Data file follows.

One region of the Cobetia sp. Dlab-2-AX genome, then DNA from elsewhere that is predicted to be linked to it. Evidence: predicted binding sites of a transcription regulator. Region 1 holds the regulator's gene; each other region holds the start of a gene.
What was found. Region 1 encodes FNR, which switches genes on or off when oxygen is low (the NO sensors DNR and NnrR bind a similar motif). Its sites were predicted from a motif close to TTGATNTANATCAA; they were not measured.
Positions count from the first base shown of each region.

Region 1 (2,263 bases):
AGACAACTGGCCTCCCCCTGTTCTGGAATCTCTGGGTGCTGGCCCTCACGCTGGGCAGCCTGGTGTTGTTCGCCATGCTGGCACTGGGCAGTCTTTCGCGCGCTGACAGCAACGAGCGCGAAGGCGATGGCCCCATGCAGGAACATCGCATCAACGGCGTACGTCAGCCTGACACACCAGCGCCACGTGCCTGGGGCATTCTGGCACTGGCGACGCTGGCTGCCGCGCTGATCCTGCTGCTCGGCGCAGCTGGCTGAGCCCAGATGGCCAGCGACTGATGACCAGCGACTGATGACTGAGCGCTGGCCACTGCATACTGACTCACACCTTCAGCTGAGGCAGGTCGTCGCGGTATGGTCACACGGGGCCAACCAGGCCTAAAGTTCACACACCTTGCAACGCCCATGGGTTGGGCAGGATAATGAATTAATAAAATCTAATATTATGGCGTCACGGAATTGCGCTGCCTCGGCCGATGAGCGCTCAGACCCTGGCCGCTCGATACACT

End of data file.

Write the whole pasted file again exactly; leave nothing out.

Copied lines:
One region of the Cobetia sp. Dlab-2-AX genome, then DNA from elsewhere that is predicted to be linked to it. Evidence: predicted binding sites of a transcription regulator. Region 1 holds the regulator's gene; each other region holds the start of a gene.
What was found. Region 1 encodes FNR, which switches genes on or off when oxygen is low (the NO sensors DNR and NnrR bind a similar motif). Its sites were predicted from a motif close to TTGATNTANATCAA; they were not measured.
Positions count from the first base shown of each region.

Region 1 (2,263 bases):
AGACAACTGGCCTCCCCCTGTTCTGGAATCTCTGGGTGCTGGCCCTCACGCTGGGCAGCCTGGTGTTGTTCGCCATGCTGGCACTGGGCAGTCTTTCGCGCGCTGACAGCAACGAGCGCGAAGGCGATGGCCCCATGCAGGAACATCGCATCAACGGCGTACGTCAGCCTGACACACCAGCGCCACGTGCCTGGGGCATTCTGGCACTGGCGACGCTGGCTGCCGCGCTGATCCTGCTGCTCGGCGCAGCTGGCTGAGCCCAGATGGCCAGCGACTGATGACCAGCGACTGATGACTGAGCGCTGGCCACTGCATACTGACTCACACCTTCAGCTGAGGCAGGTCGTCGCGGTATGGTCACACGGGGCCAACCAGGCCTAAAGTTCACACACCTTGCAACGCCCATGGGTTGGGCAGGATAATGAATTAATAAAATCTAATATTATGGCGTCACGGAATTGCGCTGCCTCGGCCGATGAGCGCTCAGACCCTGGCCGCTCGATACACT